Holyrood Park was originally a royal hunting estate and is most famous for being the home of the natural rock formation known as Arthur’s Seat, which is shaped like a crouching lion.
The park is also home to the Salisbury Crags (a series of cliffs) and three lochs. It’s the perfect place to go for a walk if you want to escape the city of Edinburgh and you can download a leaflet featuring a number of walking routes from the web site below.
Green idyll below the bustle of the city centre. Benches, nooks and little havens for reading and relaxing, and the greenhouses for when the weather's not so friendly.
Good tablet in the shop at the main gate too.
Queen Mother's memorial is spectacularly kitsch - walk into the little stone hut and look up. You'll wonder why anybody thought that was a good idea...
No visit to Edinburgh is complete without a visit to the top of Arthur's Seat - the large volcanic hill in the centre of town.
The views are amazing. Sturdy shoes are a must.
While there make sure you go on a pilgrimage to Hutton's section, the place where one of the great heroes of the enlightenment, geologist James Hutton, deduced in the 18th century that the world must in fact be millions of years old: "there is no vestige of a beginning nor prospect of an end".
On the coast south of Edinburgh, the beaches of East Lothian are wonderful. Choose from Aberlady Nature Reserve (bird watching), Gullane (also good for golf), Yellowcraigs, Tyninghame and the John Muir Country Park at Dunbar. Lovely dunes, yellow sand, interesting bird life and lovely small villages and towns with excellent coffee shops and home baking!
The main East coast rail line runs through East Lothian.
To get out of the city (though not necessarily away from the crowds on a hot day!), head to Portobello, Edinburgh's seaside. The sandy beach, with a promenade, is about a mile long, clean, and reasonably wide when the tide is out. The bustling High Street has various cafes and pubs, and the Dalriada pub on the prom has a beer garden looking out to sea.
The High Street is served by bus no. 26 from city centre, then head for the shore;
Dalriada: 77 The Promenade, Portobello;
tel: 0131 454 4500;
Make a stop at the Scott's Deli en route to the Meadows Walk. It's a simple deli - top value snacks, cheap and fresh coffee - smiling staff and an array of fresh pastries til' late on in the day. That do not come from a chain shop.
10, Gillespie Place, EH10 4HS (by Bruntsfield Place, opposite pitch & putt links course and next to The Meadows;
tel: 0131 228 5200
Take an al fresco jaunt with chilled drinking vessels to The Meadows. Get great views of the city skyline on raised grassy knolls where beer and good company can enjoy the respite in Scottish summer weather - welcome global warming (just kidding)!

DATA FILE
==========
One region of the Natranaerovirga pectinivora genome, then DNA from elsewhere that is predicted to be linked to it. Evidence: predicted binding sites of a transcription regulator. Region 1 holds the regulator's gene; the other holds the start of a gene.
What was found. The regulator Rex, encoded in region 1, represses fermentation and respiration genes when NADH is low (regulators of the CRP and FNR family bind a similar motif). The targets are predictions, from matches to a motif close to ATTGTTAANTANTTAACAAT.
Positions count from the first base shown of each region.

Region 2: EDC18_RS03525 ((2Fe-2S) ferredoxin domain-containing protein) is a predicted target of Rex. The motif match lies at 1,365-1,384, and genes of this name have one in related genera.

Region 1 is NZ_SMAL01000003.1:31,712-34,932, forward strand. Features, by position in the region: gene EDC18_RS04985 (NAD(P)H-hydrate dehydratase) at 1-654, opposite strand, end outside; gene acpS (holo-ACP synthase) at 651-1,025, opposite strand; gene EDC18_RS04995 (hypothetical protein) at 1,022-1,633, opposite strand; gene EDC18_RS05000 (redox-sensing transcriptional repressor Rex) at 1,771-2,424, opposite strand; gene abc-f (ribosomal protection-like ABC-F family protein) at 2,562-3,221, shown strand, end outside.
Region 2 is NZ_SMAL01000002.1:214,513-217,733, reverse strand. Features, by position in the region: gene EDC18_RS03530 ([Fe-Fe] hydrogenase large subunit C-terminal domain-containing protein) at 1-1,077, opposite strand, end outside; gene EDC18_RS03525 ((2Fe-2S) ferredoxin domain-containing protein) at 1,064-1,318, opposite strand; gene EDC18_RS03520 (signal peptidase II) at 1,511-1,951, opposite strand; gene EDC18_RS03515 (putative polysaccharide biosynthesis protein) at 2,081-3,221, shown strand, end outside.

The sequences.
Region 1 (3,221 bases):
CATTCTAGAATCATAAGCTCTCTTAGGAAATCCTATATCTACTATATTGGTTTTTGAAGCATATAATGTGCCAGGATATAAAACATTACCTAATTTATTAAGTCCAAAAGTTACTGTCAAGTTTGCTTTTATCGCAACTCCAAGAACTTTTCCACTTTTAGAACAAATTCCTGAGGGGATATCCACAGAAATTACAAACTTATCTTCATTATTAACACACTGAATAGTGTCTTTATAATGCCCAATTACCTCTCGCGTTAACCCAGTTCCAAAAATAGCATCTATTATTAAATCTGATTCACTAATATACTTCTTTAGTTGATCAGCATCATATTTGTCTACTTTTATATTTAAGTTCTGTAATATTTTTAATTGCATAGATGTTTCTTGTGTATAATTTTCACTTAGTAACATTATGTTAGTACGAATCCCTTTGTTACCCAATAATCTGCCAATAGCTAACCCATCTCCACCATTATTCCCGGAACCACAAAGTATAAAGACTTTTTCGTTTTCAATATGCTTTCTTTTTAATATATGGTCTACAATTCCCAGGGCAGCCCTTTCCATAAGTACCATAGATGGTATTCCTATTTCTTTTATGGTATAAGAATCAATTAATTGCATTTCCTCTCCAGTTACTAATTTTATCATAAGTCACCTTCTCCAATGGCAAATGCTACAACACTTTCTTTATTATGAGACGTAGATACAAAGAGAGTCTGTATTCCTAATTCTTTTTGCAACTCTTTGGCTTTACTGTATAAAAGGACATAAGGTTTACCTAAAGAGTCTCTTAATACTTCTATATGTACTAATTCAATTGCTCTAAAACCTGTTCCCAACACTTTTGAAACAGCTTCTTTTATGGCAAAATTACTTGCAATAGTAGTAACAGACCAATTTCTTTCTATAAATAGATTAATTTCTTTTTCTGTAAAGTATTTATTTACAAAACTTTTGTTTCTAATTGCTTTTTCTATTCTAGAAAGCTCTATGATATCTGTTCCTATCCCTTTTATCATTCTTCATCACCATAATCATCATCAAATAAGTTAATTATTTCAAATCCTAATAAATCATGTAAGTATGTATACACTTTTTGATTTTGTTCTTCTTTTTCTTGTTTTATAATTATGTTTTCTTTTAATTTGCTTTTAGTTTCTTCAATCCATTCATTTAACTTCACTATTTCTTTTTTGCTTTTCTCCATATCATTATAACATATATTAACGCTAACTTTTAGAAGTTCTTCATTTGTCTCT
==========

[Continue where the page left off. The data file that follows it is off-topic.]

It’s a popular and well-known area of green in the centre-south of the city - 5 minutes from the George IV Bridge and student area – a 10 minute walk from Princes Street.
From outside the Dean Gallery looks like what it used to be: a hospital. Not the orphan hospital it actually was, but more a retreat for Victorian gents with gout, set as it is in opulent grounds. But it’s all about the beauty on the inside. Surrealist art (including works by Dali and Man Ray), a recreation of Sir Eduardo Paolozzi’s haphazard studio, a shop packed with fascinating books, and a buzzing café in which locals and visitors share their love of art over steaming cups, all combine to make it an unusually vibrant gallery experience.
Not quite so lively is the Dean Cemetery, located at the side of the gallery. But it’s still wonderful to stroll through the trees and read the names of forgotten scholars and captains of industry on mossy mausoleums and gravestones.
Old and new melted into one another. Dali might have liked it.
The Dean Gallery it located directly opposite the National Gallery of Modern Art, Belford Road, Lothian. Number 13 Bus from Georges Street; entry is free; www.natgalscot.ac.uk
Whilst the gardens are free, and it’s a pleasure to walk in the huge park overlooking the Firth of Forth, the castle is by guided tour only. However, there are also arts events organised in the castle. It is a really nice and relaxing place with astonishing views.
There is also a restaurant at the back of Lauriston Park called Lauriston Farm, which is run by Brewer's Fayre, so the meals are pretty low priced and the quality is OK, though the menu is a bit mainstream. Pub is quite child friendly, and has a nice beer garden and huge parking space.
It is also situated near the famous seaside promenade by Cramond, and near the community golf course. Lots of sheep and cows in the fields, too.
Lauriston Castle. 2a Cramond Road South, Edinburgh, EH4 5QD; tel: 0131 336 2060;
For more information see: www.information-britain.co.uk/showPlace.cfm?Place_ID=740;
For pictures see: www.flickr.com/photos/idleberry/sets/72057594130404977/
A hidden formal garden with little box hedges, herbs and stone benches. It’s just opened to the public. A lovely place to chill out and eat a sandwich on your way down from the castle to Holyrood.
On the left-hand side of Cannongate as you walk down towards Holyrood, about halfway down the Royal Mile;
Nearest station: Waverley
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